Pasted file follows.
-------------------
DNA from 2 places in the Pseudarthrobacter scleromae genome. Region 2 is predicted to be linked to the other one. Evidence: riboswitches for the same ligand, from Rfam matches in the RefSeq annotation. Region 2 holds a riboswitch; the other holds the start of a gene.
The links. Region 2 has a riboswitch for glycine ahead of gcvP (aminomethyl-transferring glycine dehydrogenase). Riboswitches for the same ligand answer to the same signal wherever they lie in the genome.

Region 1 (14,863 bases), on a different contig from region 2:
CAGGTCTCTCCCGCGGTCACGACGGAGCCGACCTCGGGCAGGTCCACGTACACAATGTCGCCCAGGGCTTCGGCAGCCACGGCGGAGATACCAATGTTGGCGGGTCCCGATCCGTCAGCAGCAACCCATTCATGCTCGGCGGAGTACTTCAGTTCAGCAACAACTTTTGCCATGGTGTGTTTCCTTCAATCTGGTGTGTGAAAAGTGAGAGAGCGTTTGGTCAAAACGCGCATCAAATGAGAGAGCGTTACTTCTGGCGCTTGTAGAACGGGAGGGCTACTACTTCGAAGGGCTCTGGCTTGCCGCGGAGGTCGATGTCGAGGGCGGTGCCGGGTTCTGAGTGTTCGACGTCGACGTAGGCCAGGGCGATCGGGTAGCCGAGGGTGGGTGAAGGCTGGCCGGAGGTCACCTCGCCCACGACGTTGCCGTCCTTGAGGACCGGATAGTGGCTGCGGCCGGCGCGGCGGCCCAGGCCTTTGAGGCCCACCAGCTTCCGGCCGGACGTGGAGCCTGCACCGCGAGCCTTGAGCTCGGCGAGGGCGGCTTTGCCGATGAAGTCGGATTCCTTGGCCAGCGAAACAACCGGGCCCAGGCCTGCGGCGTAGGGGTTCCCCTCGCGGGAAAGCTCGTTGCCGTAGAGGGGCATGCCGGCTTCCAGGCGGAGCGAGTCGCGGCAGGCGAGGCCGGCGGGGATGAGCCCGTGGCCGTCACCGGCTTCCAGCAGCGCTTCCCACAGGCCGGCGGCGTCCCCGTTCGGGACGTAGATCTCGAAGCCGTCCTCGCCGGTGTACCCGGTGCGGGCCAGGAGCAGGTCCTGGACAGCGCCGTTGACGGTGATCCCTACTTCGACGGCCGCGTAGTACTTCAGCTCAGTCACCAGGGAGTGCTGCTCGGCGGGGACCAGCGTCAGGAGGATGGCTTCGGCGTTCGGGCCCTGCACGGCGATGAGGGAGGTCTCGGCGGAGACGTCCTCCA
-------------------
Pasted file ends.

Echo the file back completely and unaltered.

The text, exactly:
DNA from 2 places in the Pseudarthrobacter scleromae genome. Region 2 is predicted to be linked to the other one. Evidence: riboswitches for the same ligand, from Rfam matches in the RefSeq annotation. Region 2 holds a riboswitch; the other holds the start of a gene.
The links. Region 2 has a riboswitch for glycine ahead of gcvP (aminomethyl-transferring glycine dehydrogenase). Riboswitches for the same ligand answer to the same signal wherever they lie in the genome.

Region 1 (14,863 bases), on a different contig from region 2:
CAGGTCTCTCCCGCGGTCACGACGGAGCCGACCTCGGGCAGGTCCACGTACACAATGTCGCCCAGGGCTTCGGCAGCCACGGCGGAGATACCAATGTTGGCGGGTCCCGATCCGTCAGCAGCAACCCATTCATGCTCGGCGGAGTACTTCAGTTCAGCAACAACTTTTGCCATGGTGTGTTTCCTTCAATCTGGTGTGTGAAAAGTGAGAGAGCGTTTGGTCAAAACGCGCATCAAATGAGAGAGCGTTACTTCTGGCGCTTGTAGAACGGGAGGGCTACTACTTCGAAGGGCTCTGGCTTGCCGCGGAGGTCGATGTCGAGGGCGGTGCCGGGTTCTGAGTGTTCGACGTCGACGTAGGCCAGGGCGATCGGGTAGCCGAGGGTGGGTGAAGGCTGGCCGGAGGTCACCTCGCCCACGACGTTGCCGTCCTTGAGGACCGGATAGTGGCTGCGGCCGGCGCGGCGGCCCAGGCCTTTGAGGCCCACCAGCTTCCGGCCGGACGTGGAGCCTGCACCGCGAGCCTTGAGCTCGGCGAGGGCGGCTTTGCCGATGAAGTCGGATTCCTTGGCCAGCGAAACAACCGGGCCCAGGCCTGCGGCGTAGGGGTTCCCCTCGCGGGAAAGCTCGTTGCCGTAGAGGGGCATGCCGGCTTCCAGGCGGAGCGAGTCGCGGCAGGCGAGGCCGGCGGGGATGAGCCCGTGGCCGTCACCGGCTTCCAGCAGCGCTTCCCACAGGCCGGCGGCGTCCCCGTTCGGGACGTAGATCTCGAAGCCGTCCTCGCCGGTGTACCCGGTGCGGGCCAGGAGCAGGTCCTGGACAGCGCCGTTGACGGTGATCCCTACTTCGACGGCCGCGTAGTACTTCAGCTCAGTCACCAGGGAGTGCTGCTCGGCGGGGACCAGCGTCAGGAGGATGGCTTCGGCGTTCGGGCCCTGCACGGCGATGAGGGAGGTCTCGGCGGAGACGTCCTCCA